Grinding metal castings or forgings is one of the most demanding physical tasks in manufacturing. Clansman Dynamics makes a range of heavy-duty foundry and forge machinery, and has developed the G30 grinder which reduces strain and improves the view for grinding operators.
The physical strength and effectiveness of a grinding operator tends to drop away towards the end of a shift. This can compromise quality, and the repetitive nature of the work places physical demands on the operator. Clansman Dynamics, based in East Kilbride, has developed a range of grinding manipulators that have a spindle and grinding wheel attached to a robotic slave arm guided by a master arm. The master arm is controlled remotely by its operator, who is housed in a control cabin.
The company is employee-owned with 40 staff, exporting more than 90% of its production, with £12 million turnover each year. It had seen castings being produced by foundries becoming ever larger and more complex – such as locomotive frames and wind turbine castings. Operators within foundries found themselves further and further away from the action. A solution was needed.
Clansman’s solution was to clamp the larger castings in a two-axis clamp assembly and traverse a grinder with very short arms along the casting, which is able to move both vertically and rotationally. A compact ‘wrist’ that carries all requisite hoses, pipes and cables allows a six-axis grinding manipulator to operate with high power and good visibility from a cabin just feet away from the castings.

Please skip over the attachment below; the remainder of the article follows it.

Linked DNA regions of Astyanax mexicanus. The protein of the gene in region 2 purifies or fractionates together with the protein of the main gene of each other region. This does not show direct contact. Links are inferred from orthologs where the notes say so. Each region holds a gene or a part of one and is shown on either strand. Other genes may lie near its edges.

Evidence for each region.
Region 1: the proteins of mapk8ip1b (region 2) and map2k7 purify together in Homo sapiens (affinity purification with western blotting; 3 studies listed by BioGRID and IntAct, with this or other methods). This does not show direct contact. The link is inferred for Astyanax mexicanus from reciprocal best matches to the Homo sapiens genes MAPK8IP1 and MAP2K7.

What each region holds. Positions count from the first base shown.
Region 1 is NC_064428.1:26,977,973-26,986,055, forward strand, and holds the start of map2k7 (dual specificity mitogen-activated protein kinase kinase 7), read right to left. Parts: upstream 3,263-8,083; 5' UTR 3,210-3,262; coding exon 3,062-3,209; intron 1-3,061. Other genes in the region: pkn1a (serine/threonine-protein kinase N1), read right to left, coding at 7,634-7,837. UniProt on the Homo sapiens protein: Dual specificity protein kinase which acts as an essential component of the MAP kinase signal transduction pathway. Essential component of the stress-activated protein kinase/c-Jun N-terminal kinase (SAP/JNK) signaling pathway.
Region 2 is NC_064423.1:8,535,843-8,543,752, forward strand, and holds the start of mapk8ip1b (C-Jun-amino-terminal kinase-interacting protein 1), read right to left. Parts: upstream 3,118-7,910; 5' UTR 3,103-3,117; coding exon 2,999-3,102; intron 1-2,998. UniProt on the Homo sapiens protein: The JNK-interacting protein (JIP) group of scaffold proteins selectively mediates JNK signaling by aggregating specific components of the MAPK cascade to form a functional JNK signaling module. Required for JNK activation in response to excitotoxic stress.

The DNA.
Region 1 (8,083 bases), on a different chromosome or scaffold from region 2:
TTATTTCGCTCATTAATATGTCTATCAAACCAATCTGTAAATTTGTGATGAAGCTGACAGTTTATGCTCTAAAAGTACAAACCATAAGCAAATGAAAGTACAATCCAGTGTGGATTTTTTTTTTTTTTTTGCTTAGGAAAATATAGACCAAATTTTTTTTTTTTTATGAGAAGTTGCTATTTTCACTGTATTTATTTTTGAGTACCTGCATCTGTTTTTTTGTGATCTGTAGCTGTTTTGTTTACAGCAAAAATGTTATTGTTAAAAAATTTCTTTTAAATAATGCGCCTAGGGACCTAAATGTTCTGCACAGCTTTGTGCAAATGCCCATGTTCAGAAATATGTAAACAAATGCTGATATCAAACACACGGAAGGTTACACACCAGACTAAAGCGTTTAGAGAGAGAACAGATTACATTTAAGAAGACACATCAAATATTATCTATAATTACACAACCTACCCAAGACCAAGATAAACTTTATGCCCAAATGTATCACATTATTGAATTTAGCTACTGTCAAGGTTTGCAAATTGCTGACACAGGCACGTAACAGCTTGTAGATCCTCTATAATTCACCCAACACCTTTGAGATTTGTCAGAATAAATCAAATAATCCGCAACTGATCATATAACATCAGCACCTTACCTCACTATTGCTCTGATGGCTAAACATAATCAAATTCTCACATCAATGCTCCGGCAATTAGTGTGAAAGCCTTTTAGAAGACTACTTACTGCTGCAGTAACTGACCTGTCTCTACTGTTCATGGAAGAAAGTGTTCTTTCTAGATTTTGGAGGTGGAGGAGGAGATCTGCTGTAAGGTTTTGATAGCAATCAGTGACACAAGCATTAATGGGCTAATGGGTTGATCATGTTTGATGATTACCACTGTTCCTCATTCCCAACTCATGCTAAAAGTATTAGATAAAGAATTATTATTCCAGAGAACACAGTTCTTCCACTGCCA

Clansman uses electric force feedback to create a tactile interface between the master and slave arms. This had not been done before; other systems used hydraulics with cylinders and high pressure oil in the cabin. This new control system allows the operator to ‘feel’ the machine grinding action. It effectively puts the grinding wheel at the operator’s fingertips and relays to them the right pressure and orientation to apply to the worked piece.
The stiff mechanical structure of the unit allows a high servo gain for the control system. It also enables the slave arm to move precisely with the operator’s manipulation of the master arm, while giving them 30 kilowatts of power to turn the spindle.
The shorter arm, that allows closer proximity to the work while enabling the operator to wield significant force, has become an export success. The G30 compact grinding manipulator has sold to foundries in the US, China and South Africa.